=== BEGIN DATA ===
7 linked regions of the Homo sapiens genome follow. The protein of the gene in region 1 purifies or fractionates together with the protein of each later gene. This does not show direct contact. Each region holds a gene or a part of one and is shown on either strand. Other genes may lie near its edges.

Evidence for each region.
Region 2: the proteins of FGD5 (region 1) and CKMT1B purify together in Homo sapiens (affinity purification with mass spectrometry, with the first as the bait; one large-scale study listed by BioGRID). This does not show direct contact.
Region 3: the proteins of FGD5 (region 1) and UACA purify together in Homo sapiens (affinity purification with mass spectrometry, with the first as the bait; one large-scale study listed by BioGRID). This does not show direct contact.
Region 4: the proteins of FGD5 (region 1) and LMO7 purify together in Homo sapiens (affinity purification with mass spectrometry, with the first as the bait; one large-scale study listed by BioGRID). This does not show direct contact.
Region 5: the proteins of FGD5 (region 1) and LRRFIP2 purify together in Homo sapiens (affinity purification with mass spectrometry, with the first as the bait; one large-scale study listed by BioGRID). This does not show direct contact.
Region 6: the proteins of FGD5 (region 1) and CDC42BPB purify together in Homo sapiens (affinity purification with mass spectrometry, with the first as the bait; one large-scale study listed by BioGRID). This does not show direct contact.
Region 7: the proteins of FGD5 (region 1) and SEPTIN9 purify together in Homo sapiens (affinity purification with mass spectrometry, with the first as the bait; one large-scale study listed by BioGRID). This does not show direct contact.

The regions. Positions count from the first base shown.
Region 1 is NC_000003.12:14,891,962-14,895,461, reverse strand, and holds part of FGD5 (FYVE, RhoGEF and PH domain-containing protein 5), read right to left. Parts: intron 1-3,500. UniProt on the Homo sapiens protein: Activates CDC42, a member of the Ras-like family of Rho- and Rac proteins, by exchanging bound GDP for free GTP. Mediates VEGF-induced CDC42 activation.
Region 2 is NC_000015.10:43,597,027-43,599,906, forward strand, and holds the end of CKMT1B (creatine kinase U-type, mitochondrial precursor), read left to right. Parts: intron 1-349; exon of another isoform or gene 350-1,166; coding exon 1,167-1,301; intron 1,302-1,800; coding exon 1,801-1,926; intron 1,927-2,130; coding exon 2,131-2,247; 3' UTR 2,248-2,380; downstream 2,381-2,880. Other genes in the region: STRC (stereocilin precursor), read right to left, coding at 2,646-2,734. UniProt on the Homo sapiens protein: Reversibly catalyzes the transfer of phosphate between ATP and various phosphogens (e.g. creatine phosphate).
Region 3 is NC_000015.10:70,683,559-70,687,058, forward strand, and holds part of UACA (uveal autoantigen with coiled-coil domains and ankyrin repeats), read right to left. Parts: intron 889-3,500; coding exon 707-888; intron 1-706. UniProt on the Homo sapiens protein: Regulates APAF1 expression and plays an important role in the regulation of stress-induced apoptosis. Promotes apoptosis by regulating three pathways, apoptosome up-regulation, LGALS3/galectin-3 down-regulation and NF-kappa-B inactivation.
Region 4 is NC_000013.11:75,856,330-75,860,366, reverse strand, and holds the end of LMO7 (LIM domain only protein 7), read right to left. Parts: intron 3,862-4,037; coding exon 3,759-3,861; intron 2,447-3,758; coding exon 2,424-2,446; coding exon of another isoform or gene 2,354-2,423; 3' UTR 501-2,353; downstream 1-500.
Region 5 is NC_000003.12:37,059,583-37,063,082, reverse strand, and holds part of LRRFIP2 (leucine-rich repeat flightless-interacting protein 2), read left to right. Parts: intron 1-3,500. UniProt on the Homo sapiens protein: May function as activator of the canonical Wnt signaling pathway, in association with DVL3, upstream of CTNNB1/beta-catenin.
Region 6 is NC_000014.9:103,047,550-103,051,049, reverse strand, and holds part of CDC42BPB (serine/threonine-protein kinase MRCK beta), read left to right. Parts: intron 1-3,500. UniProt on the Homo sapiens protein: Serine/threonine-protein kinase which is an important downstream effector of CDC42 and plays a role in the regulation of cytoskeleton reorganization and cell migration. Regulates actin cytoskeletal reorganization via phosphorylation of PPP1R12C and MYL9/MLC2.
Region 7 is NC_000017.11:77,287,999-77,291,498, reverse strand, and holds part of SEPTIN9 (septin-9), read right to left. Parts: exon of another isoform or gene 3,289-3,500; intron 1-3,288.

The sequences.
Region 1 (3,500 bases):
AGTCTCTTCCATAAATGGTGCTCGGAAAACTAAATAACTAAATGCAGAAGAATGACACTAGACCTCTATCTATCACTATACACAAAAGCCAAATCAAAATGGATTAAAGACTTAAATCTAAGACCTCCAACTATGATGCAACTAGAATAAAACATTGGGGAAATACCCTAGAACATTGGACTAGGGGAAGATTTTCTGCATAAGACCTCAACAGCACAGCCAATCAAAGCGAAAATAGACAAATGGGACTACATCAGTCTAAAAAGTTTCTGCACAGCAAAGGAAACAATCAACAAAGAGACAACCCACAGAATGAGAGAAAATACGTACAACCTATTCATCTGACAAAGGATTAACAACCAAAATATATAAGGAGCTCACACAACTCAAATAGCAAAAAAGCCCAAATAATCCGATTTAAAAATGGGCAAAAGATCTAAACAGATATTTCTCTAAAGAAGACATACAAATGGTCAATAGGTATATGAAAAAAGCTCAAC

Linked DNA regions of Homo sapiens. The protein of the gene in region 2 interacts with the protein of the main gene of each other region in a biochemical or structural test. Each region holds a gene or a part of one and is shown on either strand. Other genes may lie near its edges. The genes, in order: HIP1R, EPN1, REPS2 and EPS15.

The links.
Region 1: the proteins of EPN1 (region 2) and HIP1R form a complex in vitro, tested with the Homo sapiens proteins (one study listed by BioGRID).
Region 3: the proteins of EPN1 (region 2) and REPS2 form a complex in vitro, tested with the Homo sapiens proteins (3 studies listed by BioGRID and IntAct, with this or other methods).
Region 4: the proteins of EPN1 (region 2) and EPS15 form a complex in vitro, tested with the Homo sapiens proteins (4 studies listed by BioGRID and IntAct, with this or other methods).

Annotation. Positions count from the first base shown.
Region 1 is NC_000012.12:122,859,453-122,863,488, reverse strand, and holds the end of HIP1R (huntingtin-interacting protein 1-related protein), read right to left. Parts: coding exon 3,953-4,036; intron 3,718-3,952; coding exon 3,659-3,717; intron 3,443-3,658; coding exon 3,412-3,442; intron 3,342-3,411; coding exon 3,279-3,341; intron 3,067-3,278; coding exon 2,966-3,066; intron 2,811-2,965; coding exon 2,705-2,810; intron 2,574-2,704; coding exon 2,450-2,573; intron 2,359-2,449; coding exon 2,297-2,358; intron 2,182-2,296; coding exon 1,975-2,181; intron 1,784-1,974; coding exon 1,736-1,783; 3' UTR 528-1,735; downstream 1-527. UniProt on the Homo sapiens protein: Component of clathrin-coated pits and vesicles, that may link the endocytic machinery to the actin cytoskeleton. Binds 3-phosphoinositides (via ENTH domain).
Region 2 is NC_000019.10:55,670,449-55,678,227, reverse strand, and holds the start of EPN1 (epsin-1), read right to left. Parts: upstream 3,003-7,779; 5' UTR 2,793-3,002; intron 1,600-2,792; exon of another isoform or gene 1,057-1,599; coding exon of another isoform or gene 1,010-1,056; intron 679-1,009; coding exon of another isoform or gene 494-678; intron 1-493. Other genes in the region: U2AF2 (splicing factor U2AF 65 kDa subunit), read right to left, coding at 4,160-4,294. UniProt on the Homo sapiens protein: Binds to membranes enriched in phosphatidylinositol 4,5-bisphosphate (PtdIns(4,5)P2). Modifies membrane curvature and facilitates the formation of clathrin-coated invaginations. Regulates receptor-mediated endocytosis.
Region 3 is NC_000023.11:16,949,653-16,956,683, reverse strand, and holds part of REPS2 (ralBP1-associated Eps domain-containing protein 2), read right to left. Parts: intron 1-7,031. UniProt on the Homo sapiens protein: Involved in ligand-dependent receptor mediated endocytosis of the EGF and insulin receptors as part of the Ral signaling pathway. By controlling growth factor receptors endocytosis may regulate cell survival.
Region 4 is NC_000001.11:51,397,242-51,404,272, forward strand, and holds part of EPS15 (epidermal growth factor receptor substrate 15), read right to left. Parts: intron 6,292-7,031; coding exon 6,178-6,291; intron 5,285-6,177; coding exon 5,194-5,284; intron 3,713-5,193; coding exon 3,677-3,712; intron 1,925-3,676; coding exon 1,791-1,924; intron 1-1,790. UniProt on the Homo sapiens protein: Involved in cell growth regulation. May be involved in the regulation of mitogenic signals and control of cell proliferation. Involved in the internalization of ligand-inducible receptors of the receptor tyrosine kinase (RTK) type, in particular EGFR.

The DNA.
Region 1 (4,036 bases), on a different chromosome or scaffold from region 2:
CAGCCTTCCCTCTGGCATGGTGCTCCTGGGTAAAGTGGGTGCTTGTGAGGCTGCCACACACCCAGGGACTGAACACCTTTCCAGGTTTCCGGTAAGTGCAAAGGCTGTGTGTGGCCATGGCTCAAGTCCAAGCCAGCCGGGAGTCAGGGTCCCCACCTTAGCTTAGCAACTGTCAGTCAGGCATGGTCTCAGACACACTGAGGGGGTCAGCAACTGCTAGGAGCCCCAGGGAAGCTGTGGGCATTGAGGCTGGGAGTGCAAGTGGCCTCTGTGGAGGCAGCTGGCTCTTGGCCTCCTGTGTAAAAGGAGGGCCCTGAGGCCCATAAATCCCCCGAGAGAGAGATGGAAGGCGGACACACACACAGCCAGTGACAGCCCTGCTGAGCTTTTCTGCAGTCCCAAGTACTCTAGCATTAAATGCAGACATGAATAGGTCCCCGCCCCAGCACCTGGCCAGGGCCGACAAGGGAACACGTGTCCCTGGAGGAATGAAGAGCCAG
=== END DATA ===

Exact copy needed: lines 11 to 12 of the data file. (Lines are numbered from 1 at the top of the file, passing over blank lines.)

Region 2 is NC_000015.10:43,597,027-43,599,906, forward strand, and holds the end of CKMT1B (creatine kinase U-type, mitochondrial precursor), read left to right. Parts: intron 1-349; exon of another isoform or gene 350-1,166; coding exon 1,167-1,301; intron 1,302-1,800; coding exon 1,801-1,926; intron 1,927-2,130; coding exon 2,131-2,247; 3' UTR 2,248-2,380; downstream 2,381-2,880. Other genes in the region: STRC (stereocilin precursor), read right to left, coding at 2,646-2,734. UniProt on the Homo sapiens protein: Reversibly catalyzes the transfer of phosphate between ATP and various phosphogens (e.g. creatine phosphate).
Region 3 is NC_000015.10:70,683,559-70,687,058, forward strand, and holds part of UACA (uveal autoantigen with coiled-coil domains and ankyrin repeats), read right to left. Parts: intron 889-3,500; coding exon 707-888; intron 1-706. UniProt on the Homo sapiens protein: Regulates APAF1 expression and plays an important role in the regulation of stress-induced apoptosis. Promotes apoptosis by regulating three pathways, apoptosome up-regulation, LGALS3/galectin-3 down-regulation and NF-kappa-B inactivation.